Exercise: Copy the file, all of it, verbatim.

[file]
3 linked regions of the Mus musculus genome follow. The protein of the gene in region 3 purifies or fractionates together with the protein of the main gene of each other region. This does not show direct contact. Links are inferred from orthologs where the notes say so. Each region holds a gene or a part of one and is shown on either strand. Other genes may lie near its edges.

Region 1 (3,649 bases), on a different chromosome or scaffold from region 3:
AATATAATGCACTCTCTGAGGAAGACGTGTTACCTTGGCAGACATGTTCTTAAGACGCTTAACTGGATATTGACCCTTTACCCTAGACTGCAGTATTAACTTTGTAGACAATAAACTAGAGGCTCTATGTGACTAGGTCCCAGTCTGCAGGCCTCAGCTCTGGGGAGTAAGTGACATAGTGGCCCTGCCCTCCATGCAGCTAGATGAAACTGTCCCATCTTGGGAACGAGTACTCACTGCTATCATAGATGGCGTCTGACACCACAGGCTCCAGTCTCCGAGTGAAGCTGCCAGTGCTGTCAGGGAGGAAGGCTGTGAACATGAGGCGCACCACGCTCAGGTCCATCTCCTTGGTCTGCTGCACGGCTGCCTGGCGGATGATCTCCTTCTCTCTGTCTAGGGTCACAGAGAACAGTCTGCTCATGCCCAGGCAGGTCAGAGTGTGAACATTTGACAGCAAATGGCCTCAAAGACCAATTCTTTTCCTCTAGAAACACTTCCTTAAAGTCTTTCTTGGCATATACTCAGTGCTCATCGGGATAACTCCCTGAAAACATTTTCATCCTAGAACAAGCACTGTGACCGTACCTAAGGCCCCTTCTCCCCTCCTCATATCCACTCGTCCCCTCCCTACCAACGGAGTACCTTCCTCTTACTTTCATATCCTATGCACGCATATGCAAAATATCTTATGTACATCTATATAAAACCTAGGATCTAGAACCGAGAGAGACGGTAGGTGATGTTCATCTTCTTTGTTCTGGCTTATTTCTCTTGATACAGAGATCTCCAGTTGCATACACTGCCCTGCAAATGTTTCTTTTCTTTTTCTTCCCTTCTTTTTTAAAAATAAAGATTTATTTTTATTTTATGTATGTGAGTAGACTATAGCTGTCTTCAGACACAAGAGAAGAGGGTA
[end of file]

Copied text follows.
3 linked regions of the Mus musculus genome follow. The protein of the gene in region 3 purifies or fractionates together with the protein of the main gene of each other region. This does not show direct contact. Links are inferred from orthologs where the notes say so. Each region holds a gene or a part of one and is shown on either strand. Other genes may lie near its edges.

Region 1 (3,649 bases), on a different chromosome or scaffold from region 3:
AATATAATGCACTCTCTGAGGAAGACGTGTTACCTTGGCAGACATGTTCTTAAGACGCTTAACTGGATATTGACCCTTTACCCTAGACTGCAGTATTAACTTTGTAGACAATAAACTAGAGGCTCTATGTGACTAGGTCCCAGTCTGCAGGCCTCAGCTCTGGGGAGTAAGTGACATAGTGGCCCTGCCCTCCATGCAGCTAGATGAAACTGTCCCATCTTGGGAACGAGTACTCACTGCTATCATAGATGGCGTCTGACACCACAGGCTCCAGTCTCCGAGTGAAGCTGCCAGTGCTGTCAGGGAGGAAGGCTGTGAACATGAGGCGCACCACGCTCAGGTCCATCTCCTTGGTCTGCTGCACGGCTGCCTGGCGGATGATCTCCTTCTCTCTGTCTAGGGTCACAGAGAACAGTCTGCTCATGCCCAGGCAGGTCAGAGTGTGAACATTTGACAGCAAATGGCCTCAAAGACCAATTCTTTTCCTCTAGAAACACTTCCTTAAAGTCTTTCTTGGCATATACTCAGTGCTCATCGGGATAACTCCCTGAAAACATTTTCATCCTAGAACAAGCACTGTGACCGTACCTAAGGCCCCTTCTCCCCTCCTCATATCCACTCGTCCCCTCCCTACCAACGGAGTACCTTCCTCTTACTTTCATATCCTATGCACGCATATGCAAAATATCTTATGTACATCTATATAAAACCTAGGATCTAGAACCGAGAGAGACGGTAGGTGATGTTCATCTTCTTTGTTCTGGCTTATTTCTCTTGATACAGAGATCTCCAGTTGCATACACTGCCCTGCAAATGTTTCTTTTCTTTTTCTTCCCTTCTTTTTTAAAAATAAAGATTTATTTTTATTTTATGTATGTGAGTAGACTATAGCTGTCTTCAGACACAAGAGAAGAGGGTA